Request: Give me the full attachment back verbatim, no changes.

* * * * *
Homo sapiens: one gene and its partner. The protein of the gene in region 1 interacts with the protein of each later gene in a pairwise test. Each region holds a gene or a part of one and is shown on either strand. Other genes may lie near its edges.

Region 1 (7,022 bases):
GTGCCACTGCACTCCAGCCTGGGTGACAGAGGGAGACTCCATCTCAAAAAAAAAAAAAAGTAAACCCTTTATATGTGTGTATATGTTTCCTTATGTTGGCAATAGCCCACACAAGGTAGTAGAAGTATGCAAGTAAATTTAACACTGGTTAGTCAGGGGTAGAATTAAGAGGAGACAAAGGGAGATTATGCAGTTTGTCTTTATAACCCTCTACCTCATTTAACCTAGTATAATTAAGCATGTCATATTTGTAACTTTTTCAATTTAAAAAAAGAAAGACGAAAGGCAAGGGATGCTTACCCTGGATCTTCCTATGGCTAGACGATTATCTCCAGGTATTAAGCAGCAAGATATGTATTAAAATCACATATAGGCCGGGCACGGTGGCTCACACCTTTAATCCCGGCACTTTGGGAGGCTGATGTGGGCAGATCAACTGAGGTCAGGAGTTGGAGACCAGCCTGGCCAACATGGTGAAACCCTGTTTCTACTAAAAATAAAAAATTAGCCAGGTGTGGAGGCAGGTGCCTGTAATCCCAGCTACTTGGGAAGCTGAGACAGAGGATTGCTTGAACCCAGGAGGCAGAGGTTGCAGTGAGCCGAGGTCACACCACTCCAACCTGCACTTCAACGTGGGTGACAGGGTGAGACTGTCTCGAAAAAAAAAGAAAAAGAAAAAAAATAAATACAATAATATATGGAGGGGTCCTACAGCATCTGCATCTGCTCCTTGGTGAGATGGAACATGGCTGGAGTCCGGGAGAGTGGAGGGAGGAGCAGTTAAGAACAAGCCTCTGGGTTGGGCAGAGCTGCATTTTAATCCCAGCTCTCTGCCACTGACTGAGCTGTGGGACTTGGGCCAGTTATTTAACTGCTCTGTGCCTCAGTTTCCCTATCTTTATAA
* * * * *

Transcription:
Homo sapiens: one gene and its partner. The protein of the gene in region 1 interacts with the protein of each later gene in a pairwise test. Each region holds a gene or a part of one and is shown on either strand. Other genes may lie near its edges.

Region 1 (7,022 bases):
GTGCCACTGCACTCCAGCCTGGGTGACAGAGGGAGACTCCATCTCAAAAAAAAAAAAAAGTAAACCCTTTATATGTGTGTATATGTTTCCTTATGTTGGCAATAGCCCACACAAGGTAGTAGAAGTATGCAAGTAAATTTAACACTGGTTAGTCAGGGGTAGAATTAAGAGGAGACAAAGGGAGATTATGCAGTTTGTCTTTATAACCCTCTACCTCATTTAACCTAGTATAATTAAGCATGTCATATTTGTAACTTTTTCAATTTAAAAAAAGAAAGACGAAAGGCAAGGGATGCTTACCCTGGATCTTCCTATGGCTAGACGATTATCTCCAGGTATTAAGCAGCAAGATATGTATTAAAATCACATATAGGCCGGGCACGGTGGCTCACACCTTTAATCCCGGCACTTTGGGAGGCTGATGTGGGCAGATCAACTGAGGTCAGGAGTTGGAGACCAGCCTGGCCAACATGGTGAAACCCTGTTTCTACTAAAAATAAAAAATTAGCCAGGTGTGGAGGCAGGTGCCTGTAATCCCAGCTACTTGGGAAGCTGAGACAGAGGATTGCTTGAACCCAGGAGGCAGAGGTTGCAGTGAGCCGAGGTCACACCACTCCAACCTGCACTTCAACGTGGGTGACAGGGTGAGACTGTCTCGAAAAAAAAAGAAAAAGAAAAAAAATAAATACAATAATATATGGAGGGGTCCTACAGCATCTGCATCTGCTCCTTGGTGAGATGGAACATGGCTGGAGTCCGGGAGAGTGGAGGGAGGAGCAGTTAAGAACAAGCCTCTGGGTTGGGCAGAGCTGCATTTTAATCCCAGCTCTCTGCCACTGACTGAGCTGTGGGACTTGGGCCAGTTATTTAACTGCTCTGTGCCTCAGTTTCCCTATCTTTATAA